We twisted the strands to keep the strands separate and the dyes from mixing with each other.

Washing instructions

Wait at least 45 minutes before washing. In a shower, wash out the dye (shampoo optional) until the water runs clear. Blow dry until hair is mostly dry to see the actual color (since wet hair is often darker).

Voila! Den is now part of the Cool Asian Club. Unfortunately it doesn’t come with coding and hacking skills.

Voila! Den is now part of the Cool Asian Club. Unfortunately it doesn’t come with coding and hacking skills.

How to care for colored hair

After the lightening/bleaching process, it's normal for hair to become really stiff, dry, and brittle. So make sure to be very gentle when handling your hair afterwards! Right after blow drying (after the dyeing process not the lightening process) you may opt to comb through the hair with oil or apply a leave-in crème.

Fading will depend on how often you wash your hair. For pastel dye jobs it might be better to limit washing to 1 to 2 times a week using a sulfate-free shampoo and conditioner like the Kracie Himawari Oil in Shampoo Volume & Repair. With a regular shampoo color fades faster and in some cases, completely erases whole patches, and nobody wants that! It is also useful to mix your own purple conditioner (simply by diluting purple dye in conditioner) so that the color fades more evenly and looks less yellow or brassy.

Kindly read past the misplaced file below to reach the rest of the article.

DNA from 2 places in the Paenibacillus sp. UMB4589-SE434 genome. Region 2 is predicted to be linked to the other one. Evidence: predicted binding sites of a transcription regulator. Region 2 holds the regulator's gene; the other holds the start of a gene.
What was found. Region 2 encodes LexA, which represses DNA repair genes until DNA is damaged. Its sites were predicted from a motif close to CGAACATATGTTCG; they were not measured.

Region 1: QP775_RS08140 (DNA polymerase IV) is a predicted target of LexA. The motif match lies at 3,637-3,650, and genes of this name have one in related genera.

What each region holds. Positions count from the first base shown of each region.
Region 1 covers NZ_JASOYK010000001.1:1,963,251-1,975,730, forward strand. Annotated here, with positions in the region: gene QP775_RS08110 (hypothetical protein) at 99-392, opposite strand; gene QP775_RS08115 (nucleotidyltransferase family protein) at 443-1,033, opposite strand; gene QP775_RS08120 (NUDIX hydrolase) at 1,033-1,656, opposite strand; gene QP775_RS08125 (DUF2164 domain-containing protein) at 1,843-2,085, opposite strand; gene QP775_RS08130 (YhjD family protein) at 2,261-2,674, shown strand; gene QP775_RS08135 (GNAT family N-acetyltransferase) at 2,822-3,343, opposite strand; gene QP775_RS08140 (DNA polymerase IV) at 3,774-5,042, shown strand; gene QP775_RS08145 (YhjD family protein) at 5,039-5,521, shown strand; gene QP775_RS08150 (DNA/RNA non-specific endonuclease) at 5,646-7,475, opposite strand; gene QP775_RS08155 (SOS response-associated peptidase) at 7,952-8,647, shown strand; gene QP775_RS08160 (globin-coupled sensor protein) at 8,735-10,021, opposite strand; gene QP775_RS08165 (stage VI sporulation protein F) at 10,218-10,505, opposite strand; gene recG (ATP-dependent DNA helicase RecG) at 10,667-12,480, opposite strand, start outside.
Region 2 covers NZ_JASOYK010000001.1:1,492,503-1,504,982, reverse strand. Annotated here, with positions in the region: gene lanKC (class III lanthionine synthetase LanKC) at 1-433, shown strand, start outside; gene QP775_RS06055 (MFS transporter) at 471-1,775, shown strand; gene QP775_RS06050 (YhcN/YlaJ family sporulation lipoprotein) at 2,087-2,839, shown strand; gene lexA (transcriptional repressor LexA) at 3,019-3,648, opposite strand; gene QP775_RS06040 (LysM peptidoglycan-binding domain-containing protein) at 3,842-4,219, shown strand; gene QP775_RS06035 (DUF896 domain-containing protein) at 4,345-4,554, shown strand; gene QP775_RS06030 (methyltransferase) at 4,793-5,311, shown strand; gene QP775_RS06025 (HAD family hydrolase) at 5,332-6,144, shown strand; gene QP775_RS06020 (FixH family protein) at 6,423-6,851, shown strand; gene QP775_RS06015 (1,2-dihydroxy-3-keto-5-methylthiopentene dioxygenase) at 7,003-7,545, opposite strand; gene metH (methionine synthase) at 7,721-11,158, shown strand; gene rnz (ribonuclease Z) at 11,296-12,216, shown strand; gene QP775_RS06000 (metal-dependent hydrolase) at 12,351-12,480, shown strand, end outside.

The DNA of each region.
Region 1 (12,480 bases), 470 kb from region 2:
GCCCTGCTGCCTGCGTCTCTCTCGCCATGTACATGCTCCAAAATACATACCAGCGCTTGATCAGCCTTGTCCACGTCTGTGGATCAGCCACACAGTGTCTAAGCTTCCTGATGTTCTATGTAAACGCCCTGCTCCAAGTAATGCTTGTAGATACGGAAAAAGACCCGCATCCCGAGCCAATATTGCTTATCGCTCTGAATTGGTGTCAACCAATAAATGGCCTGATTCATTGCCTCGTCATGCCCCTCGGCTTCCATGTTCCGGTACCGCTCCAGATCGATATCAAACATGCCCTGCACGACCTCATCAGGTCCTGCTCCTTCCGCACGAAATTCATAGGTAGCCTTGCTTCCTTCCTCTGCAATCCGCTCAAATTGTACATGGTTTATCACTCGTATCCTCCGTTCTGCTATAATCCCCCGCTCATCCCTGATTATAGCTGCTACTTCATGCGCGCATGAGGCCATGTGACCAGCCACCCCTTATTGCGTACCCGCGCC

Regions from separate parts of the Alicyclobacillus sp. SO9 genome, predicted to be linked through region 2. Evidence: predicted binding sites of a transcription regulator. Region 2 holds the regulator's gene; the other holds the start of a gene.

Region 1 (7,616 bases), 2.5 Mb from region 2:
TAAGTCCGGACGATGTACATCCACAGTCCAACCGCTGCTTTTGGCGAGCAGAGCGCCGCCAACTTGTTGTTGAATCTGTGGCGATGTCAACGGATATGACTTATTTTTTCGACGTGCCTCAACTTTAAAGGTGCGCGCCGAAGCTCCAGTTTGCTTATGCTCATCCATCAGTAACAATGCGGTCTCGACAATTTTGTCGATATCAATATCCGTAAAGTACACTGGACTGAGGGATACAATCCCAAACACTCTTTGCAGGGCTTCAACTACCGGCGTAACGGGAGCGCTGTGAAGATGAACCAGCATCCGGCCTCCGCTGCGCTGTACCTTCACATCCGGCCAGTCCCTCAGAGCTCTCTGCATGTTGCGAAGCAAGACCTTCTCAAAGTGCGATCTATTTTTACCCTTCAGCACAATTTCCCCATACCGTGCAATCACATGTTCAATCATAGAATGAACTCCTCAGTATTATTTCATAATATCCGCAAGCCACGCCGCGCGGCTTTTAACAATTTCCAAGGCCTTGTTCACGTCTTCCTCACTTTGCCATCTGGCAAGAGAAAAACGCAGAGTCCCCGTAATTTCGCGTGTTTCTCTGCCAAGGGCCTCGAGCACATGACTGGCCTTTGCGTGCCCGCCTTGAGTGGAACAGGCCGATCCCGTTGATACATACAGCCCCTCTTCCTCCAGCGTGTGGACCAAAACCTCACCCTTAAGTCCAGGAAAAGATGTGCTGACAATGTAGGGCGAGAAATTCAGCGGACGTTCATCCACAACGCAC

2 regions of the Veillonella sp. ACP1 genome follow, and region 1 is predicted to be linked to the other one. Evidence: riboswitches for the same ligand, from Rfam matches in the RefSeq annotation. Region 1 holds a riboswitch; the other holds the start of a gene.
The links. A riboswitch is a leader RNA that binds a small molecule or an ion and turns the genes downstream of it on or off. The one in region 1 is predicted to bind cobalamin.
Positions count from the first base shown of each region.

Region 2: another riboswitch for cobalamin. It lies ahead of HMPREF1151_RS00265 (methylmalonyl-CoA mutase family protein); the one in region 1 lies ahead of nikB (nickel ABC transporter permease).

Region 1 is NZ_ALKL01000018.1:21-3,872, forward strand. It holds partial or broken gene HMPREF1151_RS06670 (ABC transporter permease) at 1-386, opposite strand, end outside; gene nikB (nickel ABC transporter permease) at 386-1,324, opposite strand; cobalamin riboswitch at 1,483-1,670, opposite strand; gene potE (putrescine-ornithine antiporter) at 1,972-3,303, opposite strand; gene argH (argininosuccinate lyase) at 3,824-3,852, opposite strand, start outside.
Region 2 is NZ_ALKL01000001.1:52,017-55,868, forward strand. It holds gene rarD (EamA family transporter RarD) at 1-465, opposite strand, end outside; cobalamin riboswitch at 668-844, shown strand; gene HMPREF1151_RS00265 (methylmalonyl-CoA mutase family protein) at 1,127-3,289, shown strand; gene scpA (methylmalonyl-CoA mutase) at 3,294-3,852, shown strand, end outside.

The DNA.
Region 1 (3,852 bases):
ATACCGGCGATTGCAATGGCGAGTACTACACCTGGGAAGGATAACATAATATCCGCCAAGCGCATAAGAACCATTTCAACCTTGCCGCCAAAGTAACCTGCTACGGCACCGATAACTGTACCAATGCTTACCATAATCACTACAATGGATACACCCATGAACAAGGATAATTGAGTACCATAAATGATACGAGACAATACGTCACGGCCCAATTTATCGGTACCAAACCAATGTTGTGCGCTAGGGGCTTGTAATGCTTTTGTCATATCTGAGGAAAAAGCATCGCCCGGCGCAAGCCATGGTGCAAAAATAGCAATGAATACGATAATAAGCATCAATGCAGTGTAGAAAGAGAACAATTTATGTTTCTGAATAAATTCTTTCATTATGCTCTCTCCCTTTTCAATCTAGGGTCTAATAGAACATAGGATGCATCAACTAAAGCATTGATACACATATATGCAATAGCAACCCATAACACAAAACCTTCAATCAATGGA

Once a week, or when you feel like your hair is in shambles, use a hair mask with a keratin treatment. Watsons has a lot of generic variants available. I currently use the Tresemme Keratin treatment mask, or Pantene 3-minute Miracle when I find it in the house, or the mask from EVA NYC when I feel more spend-y. Den uses the same Tresemme mask and Human Heart Nature’s Coco Hair mask. I find that, after doing a mask  treatment, my hair goes from a tangled, walis-ting-ting-esque mess to actual human hair.

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This is my first time to do a mermaid look! It took a while to do but the steps were relatively easy. I'm really quite pleased with how the colors turned out, with the green unexpectedly resulting in a rich emerald shade! 

Would you try using a "crazy color" on your hair? What shade/s would you want it to be?


Sparks Hair Dye ingredients:

Water (Aqua/EAU), Cetyl Alcohol, Cetearyl Alcohol, Lanolin Alcohol, Ceteareth-20, Propylene Glycol, Basic Violet 1 (CI 42535), Hydrolyzed Keratin, Ethyl Ester Of Hydrolyzed Silk, Sodium Sulfite, Simethicone, EDTA, Fragrance (Parfum), Methylchloroisothiazolinone, Methylisothiazolinone.

20 Vol Crème Developer ingredients:

Water (Aqua/EAU), Hydrogen Peroxide, Cetyl Alcohol, Propylene Glycol, Stearyl Alcohol, PEG-100 Stearate, Phosphoric Acid.

Powder Lightener ingredients:

Ammonium Persulfate, Sodium Persulfate, Magnesium Carbonate, Hydroxypropylcellulose, Disodium EDTA, Ultramarines (CI 77007).

Sparks is now available in select SM Beauty locations. This is a sponsored post.